I tell ya what, Bryan Guy, I'm not a very good public speaker, but if you go to the next council meeting and voice your opinion, I'll say a few words afterwards. This decision is the worst that could have been made. Doing nothing to the course would have been better, as it wouldn't be throwing money at an area that surely should have another use.

Bryan city leaders need to take a hard look at the College Ave. corridor and decide if they want it to be stale and declining, or put forth a concerted effort to revitalize the area. Lynn and Elinger, behind Pepe's, are a disaster. There is no excuse for land so close to A&M to be in such decline. Timberlake trailer park and those streets would make an inovative developer some money if they were all bulldozed and redeveloped with high-end student housing and a retail-club-sports bar area around the Chicken Oil Co. and Carney's. Bryan needs to work to make the area between Downtown and A&M the place to live for well-to-do undergrads, grad assistants and profs. If private investment can't do this alone, then Bryan should use tools upheld by the Supreme Court to save and revitalize this critical area.

As for the golf course, the land could be shopped to developers and if nothing suitable comes along, then the city should just sit on the land. As stated above, the location is between Miramont, Traditions, A&M and downtown, it deserves first rate development.

I feel the course should be moved to the floodplain area near University and Rudder Freeway, as a joint B-CS project. Creative water features and fairway layout could ensure the land is both useful as a floodplain when it rains, and an attractive golf course, with condos, retail and restaurants year round.

Another possible site for the Muni would be Austin's Colony, but I like the University-Rudder area better.

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I agree with everything y'all said. That area needs redevelopment big time and that land should've been used as a big first step. As of right now you can't get Downtown from CS without going through some "ghetto" area, and that's a big problem.

A golf course on the floodplain at University-Rudder is a great idea. It would add a lot to the whole upscale business park idea they are going for over there.

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I agree with everything y'all said. That area needs redevelopment big time and that land should've been used as a big first step. As of right now you can't get Downtown from CS without going through some "ghetto" area, and that's a big problem.

A golf course on the floodplain at University-Rudder is a great idea. It would add a lot to the whole upscale business park idea they are going for over there.

You know where I stand on the current use of the "muni" site but I guess I have to give Bryan city council members some credit. They did ask Briarcrest if they'd be willing to sell to the city and they did ask College Station if they'd like to participate in a joint course at University & Hwy 6 however both declined. I still think Bryan would've been far better off to just scrap the current course and sell the land. They could've even retained the land and leased it long term (as in 20 or more years) to a developer. I actually e-mailed the entire city council and the mayor with my feelings regarding this subject. Jason Bienski agreed with me and the mayor responded saying he'd keep what I had to say in mind when making his decision. Those were the only responses I received and apparently they had little bearing on the final vote.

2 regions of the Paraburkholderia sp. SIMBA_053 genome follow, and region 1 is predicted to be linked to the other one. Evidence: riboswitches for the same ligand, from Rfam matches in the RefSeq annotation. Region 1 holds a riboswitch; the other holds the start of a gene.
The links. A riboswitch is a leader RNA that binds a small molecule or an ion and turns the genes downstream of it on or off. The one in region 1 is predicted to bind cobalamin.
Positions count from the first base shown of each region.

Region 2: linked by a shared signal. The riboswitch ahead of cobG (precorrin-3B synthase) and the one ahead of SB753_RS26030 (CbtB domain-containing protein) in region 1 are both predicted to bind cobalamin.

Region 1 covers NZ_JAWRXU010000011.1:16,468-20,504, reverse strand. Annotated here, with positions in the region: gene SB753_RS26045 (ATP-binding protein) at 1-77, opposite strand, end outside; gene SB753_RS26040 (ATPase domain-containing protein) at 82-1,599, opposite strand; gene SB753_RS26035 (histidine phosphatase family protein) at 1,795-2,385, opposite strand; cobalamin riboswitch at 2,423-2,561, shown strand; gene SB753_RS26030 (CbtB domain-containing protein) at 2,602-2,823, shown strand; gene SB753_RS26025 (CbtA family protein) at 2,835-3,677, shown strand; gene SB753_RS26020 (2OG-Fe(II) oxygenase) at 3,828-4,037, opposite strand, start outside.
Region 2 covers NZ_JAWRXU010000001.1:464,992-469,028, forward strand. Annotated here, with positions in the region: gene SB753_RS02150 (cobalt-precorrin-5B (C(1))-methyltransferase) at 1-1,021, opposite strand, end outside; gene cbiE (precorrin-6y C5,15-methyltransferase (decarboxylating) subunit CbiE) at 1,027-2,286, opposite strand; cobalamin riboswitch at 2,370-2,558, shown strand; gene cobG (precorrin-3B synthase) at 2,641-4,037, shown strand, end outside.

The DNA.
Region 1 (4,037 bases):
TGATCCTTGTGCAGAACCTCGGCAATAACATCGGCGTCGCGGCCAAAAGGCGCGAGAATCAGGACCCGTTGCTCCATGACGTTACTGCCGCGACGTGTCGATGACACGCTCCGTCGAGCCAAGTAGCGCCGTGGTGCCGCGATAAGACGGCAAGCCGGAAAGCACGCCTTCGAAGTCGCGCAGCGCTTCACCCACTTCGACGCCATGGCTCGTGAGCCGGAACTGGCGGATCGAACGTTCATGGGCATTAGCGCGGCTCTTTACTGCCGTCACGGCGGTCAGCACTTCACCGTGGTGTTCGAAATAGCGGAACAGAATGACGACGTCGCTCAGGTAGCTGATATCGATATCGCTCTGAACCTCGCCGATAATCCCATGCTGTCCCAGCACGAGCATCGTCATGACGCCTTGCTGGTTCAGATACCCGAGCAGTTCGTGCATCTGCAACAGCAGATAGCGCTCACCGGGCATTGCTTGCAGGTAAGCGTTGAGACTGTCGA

Scotch, your idea about condos & retail surrounding the site at Hwy 6 & Rudder is great. Unfortunately, Bryan officials didn't see the opportunity in the area south of Muni enough to take a leap. They are forever limiting that area and enabling its decline. Watch, now College Station will develop the land as a course with no involvement with Bryan and we'll be left twiddling our thumbs as usual.

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You know where I stand on the current use of the "muni" site but I guess I have to give Bryan city council members some credit. They did ask Briarcrest if they'd be willing to sell to the city and they did ask College Station if they'd like to participate in a joint course at University & Hwy 6 however both declined. I still think Bryan would've been far better off to just scrap the current course and sell the land. They could've even retained the land and leased it long term (as in 20 or more years) to a developer. I actually e-mailed the entire city council and the mayor with my feelings regarding this subject. Jason Bienski agreed with me and the mayor responded saying he'd keep what I had to say in mind when making his decision. Those were the only responses I received and apparently they had little bearing on the final vote.

Scotch, your idea about condos & retail surrounding the site at Hwy 6 & Rudder is great. Unfortunately, Bryan officials didn't see the opportunity in the area south of Muni enough to take a leap. They are forever limiting that area and enabling its decline. Watch, now College Station will develop the land as a course with no involvement with Bryan and we'll be left twiddling our thumbs as usual.